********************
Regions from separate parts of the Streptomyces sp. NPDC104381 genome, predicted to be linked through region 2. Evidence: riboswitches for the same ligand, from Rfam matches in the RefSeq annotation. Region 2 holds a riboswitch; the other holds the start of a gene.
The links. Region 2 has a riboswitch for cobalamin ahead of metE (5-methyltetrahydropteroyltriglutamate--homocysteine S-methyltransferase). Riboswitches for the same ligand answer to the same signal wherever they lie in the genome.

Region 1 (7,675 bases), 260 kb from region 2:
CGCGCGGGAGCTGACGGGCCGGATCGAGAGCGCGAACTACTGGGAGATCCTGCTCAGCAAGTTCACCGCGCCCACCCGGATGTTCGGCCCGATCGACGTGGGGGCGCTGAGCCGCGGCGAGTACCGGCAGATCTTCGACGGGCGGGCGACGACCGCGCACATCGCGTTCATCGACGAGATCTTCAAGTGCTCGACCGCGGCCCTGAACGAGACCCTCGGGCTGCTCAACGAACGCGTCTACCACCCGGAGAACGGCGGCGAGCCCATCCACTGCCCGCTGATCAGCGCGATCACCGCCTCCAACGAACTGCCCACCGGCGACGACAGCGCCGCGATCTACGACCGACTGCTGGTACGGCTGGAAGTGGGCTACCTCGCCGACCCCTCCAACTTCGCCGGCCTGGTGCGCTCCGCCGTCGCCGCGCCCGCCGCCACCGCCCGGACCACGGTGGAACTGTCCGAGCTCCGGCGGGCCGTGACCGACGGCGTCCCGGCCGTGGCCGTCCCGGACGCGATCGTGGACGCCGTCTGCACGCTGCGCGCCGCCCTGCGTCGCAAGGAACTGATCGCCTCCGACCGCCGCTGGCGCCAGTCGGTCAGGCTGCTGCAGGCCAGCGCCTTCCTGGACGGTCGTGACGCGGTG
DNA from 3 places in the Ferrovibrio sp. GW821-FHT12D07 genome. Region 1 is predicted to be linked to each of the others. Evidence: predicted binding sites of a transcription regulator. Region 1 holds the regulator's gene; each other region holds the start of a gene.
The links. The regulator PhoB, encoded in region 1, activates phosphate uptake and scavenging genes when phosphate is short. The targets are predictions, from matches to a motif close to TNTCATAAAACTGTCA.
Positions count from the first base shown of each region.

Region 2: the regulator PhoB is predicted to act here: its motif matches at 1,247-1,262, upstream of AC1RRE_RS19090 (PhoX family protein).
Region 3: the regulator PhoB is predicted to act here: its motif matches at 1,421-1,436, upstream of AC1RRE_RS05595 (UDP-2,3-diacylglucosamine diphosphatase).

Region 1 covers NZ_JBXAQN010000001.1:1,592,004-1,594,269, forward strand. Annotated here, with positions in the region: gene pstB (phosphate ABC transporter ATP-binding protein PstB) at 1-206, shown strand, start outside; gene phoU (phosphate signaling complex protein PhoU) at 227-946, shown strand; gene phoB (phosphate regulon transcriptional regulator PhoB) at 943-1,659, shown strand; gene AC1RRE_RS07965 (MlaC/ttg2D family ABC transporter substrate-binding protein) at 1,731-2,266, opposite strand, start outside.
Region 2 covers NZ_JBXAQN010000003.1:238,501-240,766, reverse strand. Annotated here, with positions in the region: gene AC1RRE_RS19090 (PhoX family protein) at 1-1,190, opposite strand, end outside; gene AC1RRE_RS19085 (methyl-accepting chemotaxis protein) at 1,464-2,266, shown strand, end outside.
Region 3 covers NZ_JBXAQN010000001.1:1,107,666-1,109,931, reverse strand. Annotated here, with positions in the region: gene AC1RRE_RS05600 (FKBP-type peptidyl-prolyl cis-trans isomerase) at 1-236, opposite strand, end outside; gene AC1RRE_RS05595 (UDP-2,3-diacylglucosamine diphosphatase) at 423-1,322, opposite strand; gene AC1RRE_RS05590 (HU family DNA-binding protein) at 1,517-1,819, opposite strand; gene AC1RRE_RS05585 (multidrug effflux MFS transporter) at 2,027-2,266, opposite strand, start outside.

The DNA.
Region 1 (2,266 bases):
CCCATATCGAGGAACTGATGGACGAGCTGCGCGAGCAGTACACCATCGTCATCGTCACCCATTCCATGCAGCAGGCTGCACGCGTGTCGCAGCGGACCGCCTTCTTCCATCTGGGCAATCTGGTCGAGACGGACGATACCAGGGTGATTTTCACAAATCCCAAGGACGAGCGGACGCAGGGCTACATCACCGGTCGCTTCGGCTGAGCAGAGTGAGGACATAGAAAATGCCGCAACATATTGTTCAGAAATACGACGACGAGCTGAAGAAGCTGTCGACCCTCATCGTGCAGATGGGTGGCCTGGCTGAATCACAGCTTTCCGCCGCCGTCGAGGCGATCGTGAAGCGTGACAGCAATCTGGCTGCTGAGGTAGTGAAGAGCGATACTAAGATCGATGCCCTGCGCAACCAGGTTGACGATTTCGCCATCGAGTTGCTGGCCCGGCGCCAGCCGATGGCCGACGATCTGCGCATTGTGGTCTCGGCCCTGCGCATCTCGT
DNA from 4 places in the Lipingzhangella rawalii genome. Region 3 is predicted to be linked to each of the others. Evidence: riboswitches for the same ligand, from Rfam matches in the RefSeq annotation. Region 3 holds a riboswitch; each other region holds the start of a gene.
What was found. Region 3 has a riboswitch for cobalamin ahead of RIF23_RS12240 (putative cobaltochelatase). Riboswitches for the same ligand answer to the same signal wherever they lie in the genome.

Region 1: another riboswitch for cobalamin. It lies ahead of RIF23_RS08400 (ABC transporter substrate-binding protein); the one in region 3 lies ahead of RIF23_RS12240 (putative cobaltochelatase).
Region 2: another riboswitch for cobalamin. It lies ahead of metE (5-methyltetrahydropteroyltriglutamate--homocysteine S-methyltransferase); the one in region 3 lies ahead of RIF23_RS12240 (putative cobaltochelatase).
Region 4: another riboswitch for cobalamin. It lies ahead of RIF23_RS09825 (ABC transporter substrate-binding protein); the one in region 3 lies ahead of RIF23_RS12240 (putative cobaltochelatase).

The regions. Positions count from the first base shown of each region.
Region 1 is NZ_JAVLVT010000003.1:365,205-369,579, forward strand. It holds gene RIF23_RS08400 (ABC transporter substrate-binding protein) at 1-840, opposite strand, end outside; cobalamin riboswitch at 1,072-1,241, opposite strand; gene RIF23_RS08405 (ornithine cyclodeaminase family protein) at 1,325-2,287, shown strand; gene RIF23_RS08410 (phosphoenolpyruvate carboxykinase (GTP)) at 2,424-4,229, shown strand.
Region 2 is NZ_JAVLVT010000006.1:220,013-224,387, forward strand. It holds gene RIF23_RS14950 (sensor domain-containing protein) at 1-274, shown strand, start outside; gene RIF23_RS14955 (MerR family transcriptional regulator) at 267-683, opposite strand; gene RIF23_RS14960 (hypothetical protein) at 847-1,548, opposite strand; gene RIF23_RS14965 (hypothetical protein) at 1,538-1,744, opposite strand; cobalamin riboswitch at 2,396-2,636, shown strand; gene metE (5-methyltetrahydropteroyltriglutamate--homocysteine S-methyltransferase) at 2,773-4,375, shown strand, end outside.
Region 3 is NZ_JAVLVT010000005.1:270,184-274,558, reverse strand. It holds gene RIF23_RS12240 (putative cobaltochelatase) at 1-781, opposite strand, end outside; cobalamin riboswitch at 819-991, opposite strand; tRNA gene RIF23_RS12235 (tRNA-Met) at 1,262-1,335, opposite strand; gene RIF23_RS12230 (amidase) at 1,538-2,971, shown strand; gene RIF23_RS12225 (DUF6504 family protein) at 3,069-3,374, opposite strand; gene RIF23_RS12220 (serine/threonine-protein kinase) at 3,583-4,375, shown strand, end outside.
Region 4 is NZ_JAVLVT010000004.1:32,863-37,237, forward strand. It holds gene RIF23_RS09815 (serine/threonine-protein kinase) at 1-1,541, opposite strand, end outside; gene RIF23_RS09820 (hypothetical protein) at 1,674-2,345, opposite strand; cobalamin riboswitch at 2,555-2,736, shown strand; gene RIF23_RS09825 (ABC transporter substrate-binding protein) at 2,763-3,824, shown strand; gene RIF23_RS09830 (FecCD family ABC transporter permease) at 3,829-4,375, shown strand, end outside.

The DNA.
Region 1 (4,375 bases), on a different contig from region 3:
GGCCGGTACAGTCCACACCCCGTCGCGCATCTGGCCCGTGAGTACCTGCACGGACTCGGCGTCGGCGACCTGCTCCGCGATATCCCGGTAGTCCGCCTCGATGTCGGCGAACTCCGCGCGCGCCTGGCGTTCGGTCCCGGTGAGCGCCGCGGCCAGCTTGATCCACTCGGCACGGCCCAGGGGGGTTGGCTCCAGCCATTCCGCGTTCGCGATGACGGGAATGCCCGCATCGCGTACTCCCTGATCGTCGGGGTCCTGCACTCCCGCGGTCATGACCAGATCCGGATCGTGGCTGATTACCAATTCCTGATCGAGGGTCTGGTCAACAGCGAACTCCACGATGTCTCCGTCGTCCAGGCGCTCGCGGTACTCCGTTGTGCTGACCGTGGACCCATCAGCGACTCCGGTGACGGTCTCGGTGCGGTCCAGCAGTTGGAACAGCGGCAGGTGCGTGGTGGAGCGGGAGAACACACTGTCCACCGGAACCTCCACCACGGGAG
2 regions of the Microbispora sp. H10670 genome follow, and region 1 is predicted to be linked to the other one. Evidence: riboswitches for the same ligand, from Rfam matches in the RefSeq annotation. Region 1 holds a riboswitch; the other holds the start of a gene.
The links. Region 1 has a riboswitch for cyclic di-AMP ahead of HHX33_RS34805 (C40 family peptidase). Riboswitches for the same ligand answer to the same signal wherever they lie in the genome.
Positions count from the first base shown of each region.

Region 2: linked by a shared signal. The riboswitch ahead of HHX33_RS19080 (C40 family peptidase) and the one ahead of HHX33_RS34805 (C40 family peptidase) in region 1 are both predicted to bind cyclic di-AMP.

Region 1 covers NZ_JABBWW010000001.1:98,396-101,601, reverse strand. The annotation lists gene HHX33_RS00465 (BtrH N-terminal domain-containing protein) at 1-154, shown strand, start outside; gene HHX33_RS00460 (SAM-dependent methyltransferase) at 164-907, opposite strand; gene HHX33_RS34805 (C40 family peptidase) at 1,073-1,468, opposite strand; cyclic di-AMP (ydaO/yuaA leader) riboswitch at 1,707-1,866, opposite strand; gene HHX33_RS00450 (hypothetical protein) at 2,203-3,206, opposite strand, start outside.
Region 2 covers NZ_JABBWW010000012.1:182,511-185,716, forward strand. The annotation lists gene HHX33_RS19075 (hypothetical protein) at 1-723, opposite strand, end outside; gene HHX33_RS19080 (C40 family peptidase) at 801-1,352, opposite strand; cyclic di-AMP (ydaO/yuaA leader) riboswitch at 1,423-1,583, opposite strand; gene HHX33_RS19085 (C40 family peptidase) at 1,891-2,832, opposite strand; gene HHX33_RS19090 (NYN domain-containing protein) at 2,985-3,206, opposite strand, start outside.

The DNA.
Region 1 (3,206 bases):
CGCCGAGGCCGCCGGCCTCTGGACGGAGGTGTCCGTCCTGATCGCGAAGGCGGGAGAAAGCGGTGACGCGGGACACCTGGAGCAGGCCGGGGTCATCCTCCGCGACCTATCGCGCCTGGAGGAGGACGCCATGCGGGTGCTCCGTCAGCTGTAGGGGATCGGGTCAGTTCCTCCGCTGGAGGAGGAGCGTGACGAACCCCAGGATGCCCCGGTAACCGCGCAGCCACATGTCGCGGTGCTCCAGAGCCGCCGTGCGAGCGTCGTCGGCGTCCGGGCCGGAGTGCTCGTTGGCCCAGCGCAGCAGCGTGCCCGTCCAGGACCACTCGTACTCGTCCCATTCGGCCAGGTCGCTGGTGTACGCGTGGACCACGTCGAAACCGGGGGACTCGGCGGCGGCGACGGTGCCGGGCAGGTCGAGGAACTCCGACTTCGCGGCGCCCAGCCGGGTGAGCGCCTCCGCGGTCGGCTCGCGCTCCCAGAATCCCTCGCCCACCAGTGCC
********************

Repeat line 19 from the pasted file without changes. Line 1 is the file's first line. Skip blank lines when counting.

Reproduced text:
Region 2: another riboswitch for cobalamin. It lies ahead of metE (5-methyltetrahydropteroyltriglutamate--homocysteine S-methyltransferase); the one in region 3 lies ahead of RIF23_RS12240 (putative cobaltochelatase).